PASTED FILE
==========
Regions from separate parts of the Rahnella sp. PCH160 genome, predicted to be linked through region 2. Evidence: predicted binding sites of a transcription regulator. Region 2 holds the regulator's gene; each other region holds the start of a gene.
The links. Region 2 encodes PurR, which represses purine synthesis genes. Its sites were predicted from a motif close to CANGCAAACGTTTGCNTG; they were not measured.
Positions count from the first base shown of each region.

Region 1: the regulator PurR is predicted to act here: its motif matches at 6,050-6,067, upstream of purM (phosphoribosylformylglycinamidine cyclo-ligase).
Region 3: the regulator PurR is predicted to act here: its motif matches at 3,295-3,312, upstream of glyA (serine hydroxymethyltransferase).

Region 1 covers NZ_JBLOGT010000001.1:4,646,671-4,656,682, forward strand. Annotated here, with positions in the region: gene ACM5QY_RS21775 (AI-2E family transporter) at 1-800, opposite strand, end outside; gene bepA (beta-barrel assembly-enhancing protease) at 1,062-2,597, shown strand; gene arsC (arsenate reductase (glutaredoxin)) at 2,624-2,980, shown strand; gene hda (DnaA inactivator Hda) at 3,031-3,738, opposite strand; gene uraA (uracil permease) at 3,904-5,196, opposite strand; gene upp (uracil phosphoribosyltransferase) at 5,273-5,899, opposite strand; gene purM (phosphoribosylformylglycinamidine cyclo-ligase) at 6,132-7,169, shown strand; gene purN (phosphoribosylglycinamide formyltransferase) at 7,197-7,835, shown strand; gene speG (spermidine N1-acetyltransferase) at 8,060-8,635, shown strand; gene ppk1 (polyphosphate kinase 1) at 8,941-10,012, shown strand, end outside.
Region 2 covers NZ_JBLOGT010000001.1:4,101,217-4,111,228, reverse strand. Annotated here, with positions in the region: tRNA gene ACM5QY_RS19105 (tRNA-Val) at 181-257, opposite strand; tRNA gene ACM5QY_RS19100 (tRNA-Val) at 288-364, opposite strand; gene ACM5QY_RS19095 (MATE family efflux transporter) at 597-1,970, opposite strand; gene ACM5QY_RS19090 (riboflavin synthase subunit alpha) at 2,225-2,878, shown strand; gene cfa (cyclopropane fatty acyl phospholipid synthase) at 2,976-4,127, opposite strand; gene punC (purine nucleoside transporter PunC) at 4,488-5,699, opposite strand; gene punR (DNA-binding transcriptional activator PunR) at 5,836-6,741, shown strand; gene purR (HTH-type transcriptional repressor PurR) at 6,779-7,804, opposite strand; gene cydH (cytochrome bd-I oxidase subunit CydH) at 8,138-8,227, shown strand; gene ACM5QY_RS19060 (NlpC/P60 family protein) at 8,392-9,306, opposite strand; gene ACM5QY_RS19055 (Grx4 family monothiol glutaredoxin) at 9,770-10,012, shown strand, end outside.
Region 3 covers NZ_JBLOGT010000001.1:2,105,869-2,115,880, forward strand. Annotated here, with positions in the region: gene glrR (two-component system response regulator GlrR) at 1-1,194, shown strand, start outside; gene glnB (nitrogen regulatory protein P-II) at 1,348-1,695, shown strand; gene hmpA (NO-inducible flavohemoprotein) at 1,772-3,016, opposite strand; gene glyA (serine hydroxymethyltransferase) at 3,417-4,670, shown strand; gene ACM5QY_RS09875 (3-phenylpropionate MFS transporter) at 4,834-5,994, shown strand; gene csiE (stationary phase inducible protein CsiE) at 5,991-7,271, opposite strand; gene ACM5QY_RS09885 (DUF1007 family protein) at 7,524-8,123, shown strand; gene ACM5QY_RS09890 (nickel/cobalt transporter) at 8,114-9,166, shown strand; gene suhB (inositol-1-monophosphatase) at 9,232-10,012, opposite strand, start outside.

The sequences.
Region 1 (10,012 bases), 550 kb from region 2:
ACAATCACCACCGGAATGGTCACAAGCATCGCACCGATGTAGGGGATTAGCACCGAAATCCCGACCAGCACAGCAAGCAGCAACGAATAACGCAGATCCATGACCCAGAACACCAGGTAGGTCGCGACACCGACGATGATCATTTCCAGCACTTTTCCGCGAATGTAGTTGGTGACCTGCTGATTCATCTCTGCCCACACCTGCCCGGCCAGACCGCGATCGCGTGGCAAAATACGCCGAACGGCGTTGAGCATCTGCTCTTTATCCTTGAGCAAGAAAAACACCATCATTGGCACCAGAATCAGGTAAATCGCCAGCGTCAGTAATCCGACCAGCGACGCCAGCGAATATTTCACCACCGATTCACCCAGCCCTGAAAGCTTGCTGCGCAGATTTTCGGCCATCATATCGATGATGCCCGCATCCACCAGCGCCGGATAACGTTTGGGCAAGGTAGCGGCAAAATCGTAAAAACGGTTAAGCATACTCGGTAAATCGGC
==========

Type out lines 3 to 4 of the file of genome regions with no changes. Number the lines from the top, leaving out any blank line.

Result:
Positions count from the first base shown of each region.

Region 1: the regulator PurR is predicted to act here: its motif matches at 6,050-6,067, upstream of purM (phosphoribosylformylglycinamidine cyclo-ligase).